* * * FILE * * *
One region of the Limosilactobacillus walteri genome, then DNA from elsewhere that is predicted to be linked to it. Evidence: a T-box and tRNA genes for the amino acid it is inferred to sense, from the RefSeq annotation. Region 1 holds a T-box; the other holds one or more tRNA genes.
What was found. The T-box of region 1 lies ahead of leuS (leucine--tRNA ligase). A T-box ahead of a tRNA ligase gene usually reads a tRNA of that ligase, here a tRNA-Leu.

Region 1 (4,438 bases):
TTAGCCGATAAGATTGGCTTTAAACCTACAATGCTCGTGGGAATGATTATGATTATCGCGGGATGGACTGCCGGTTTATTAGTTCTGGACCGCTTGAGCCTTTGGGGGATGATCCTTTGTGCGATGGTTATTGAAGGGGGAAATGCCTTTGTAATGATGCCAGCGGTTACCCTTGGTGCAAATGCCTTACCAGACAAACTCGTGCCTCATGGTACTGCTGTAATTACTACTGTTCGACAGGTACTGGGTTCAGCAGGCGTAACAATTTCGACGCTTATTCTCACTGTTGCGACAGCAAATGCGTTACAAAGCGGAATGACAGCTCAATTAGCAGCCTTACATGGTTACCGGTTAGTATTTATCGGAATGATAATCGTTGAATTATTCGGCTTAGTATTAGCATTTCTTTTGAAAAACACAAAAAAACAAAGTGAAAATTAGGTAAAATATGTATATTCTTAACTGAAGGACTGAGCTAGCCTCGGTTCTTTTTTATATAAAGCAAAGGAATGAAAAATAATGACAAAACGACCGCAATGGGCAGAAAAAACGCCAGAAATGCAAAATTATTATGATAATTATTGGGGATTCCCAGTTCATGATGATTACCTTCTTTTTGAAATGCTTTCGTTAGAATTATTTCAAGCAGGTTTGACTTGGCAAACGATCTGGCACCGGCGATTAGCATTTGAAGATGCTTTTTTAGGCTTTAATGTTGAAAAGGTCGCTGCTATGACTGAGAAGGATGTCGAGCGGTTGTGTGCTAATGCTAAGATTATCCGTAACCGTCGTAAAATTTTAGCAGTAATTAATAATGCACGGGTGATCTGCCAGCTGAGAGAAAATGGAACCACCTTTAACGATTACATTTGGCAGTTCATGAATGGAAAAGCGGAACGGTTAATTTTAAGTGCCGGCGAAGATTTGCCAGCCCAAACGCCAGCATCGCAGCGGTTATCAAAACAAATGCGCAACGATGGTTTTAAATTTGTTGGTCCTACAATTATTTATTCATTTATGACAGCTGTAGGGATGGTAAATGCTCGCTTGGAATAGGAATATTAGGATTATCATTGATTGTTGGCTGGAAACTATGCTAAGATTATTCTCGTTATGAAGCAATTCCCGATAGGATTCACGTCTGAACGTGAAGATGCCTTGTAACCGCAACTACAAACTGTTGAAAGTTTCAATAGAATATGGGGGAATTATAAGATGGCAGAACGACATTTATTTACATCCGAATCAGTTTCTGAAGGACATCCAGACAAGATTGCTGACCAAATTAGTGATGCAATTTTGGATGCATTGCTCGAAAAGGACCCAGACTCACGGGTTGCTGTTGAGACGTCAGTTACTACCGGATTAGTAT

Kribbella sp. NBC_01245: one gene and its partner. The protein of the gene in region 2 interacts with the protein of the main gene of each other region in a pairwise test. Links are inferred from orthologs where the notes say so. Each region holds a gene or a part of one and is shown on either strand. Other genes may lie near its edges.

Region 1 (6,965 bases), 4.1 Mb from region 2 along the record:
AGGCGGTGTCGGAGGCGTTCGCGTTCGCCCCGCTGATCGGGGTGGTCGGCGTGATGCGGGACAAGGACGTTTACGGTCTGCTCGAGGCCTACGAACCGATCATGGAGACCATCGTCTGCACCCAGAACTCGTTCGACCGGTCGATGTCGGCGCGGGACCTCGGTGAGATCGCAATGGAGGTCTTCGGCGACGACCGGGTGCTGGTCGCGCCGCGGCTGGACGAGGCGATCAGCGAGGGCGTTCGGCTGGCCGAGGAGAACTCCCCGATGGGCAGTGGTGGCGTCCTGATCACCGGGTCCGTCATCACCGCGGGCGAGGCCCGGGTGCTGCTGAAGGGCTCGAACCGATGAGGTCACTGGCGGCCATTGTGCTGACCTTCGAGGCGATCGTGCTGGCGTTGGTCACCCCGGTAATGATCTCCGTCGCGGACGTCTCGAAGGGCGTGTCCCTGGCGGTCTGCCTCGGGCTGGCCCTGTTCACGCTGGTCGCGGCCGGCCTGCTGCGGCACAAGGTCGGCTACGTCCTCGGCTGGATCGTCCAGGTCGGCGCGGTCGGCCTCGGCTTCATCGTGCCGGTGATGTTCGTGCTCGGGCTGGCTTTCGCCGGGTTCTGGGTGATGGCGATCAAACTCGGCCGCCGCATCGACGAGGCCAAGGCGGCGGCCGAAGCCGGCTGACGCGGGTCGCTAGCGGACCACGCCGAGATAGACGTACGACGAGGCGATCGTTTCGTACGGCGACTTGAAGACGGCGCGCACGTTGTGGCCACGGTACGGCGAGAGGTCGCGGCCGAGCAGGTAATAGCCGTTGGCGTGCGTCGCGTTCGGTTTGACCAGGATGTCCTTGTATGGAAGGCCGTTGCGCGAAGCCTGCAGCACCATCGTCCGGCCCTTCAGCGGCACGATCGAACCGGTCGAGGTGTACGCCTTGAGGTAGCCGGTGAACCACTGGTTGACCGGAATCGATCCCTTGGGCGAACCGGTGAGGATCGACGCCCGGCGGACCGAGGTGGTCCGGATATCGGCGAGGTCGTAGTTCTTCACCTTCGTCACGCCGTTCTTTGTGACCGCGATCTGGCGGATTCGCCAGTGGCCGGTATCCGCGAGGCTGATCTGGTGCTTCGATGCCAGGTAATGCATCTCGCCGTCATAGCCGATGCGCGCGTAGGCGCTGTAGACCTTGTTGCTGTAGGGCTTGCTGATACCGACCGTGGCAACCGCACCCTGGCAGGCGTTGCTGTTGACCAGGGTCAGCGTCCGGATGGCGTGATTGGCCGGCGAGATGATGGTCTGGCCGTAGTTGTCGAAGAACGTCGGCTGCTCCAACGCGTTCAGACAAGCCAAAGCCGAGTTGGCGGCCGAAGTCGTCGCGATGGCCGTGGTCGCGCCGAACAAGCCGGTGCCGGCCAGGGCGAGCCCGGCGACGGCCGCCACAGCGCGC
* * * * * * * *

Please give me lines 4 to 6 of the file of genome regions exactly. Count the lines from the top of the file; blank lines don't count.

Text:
TTAGCCGATAAGATTGGCTTTAAACCTACAATGCTCGTGGGAATGATTATGATTATCGCGGGATGGACTGCCGGTTTATTAGTTCTGGACCGCTTGAGCCTTTGGGGGATGATCCTTTGTGCGATGGTTATTGAAGGGGGAAATGCCTTTGTAATGATGCCAGCGGTTACCCTTGGTGCAAATGCCTTACCAGACAAACTCGTGCCTCATGGTACTGCTGTAATTACTACTGTTCGACAGGTACTGGGTTCAGCAGGCGTAACAATTTCGACGCTTATTCTCACTGTTGCGACAGCAAATGCGTTACAAAGCGGAATGACAGCTCAATTAGCAGCCTTACATGGTTACCGGTTAGTATTTATCGGAATGATAATCGTTGAATTATTCGGCTTAGTATTAGCATTTCTTTTGAAAAACACAAAAAAACAAAGTGAAAATTAGGTAAAATATGTATATTCTTAACTGAAGGACTGAGCTAGCCTCGGTTCTTTTTTATATAAAGCAAAGGAATGAAAAATAATGACAAAACGACCGCAATGGGCAGAAAAAACGCCAGAAATGCAAAATTATTATGATAATTATTGGGGATTCCCAGTTCATGATGATTACCTTCTTTTTGAAATGCTTTCGTTAGAATTATTTCAAGCAGGTTTGACTTGGCAAACGATCTGGCACCGGCGATTAGCATTTGAAGATGCTTTTTTAGGCTTTAATGTTGAAAAGGTCGCTGCTATGACTGAGAAGGATGTCGAGCGGTTGTGTGCTAATGCTAAGATTATCCGTAACCGTCGTAAAATTTTAGCAGTAATTAATAATGCACGGGTGATCTGCCAGCTGAGAGAAAATGGAACCACCTTTAACGATTACATTTGGCAGTTCATGAATGGAAAAGCGGAACGGTTAATTTTAAGTGCCGGCGAAGATTTGCCAGCCCAAACGCCAGCATCGCAGCGGTTATCAAAACAAATGCGCAACGATGGTTTTAAATTTGTTGGTCCTACAATTATTTATTCATTTATGACAGCTGTAGGGATGGTAAATGCTCGCTTGGAATAGGAATATTAGGATTATCATTGATTGTTGGCTGGAAACTATGCTAAGATTATTCTCGTTATGAAGCAATTCCCGATAGGATTCACGTCTGAACGTGAAGATGCCTTGTAACCGCAACTACAAACTGTTGAAAGTTTCAATAGAATATGGGGGAATTATAAGATGGCAGAACGACATTTATTTACATCCGAATCAGTTTCTGAAGGACATCCAGACAAGATTGCTGACCAAATTAGTGATGCAATTTTGGATGCATTGCTCGAAAAGGACCCAGACTCACGGGTTGCTGTTGAGACGTCAGTTACTACCGGATTAGTAT

Kribbella sp. NBC_01245: one gene and its partner. The protein of the gene in region 2 interacts with the protein of the main gene of each other region in a pairwise test. Links are inferred from orthologs where the notes say so. Each region holds a gene or a part of one and is shown on either strand. Other genes may lie near its edges.

Region 1 (6,965 bases), 4.1 Mb from region 2 along the record: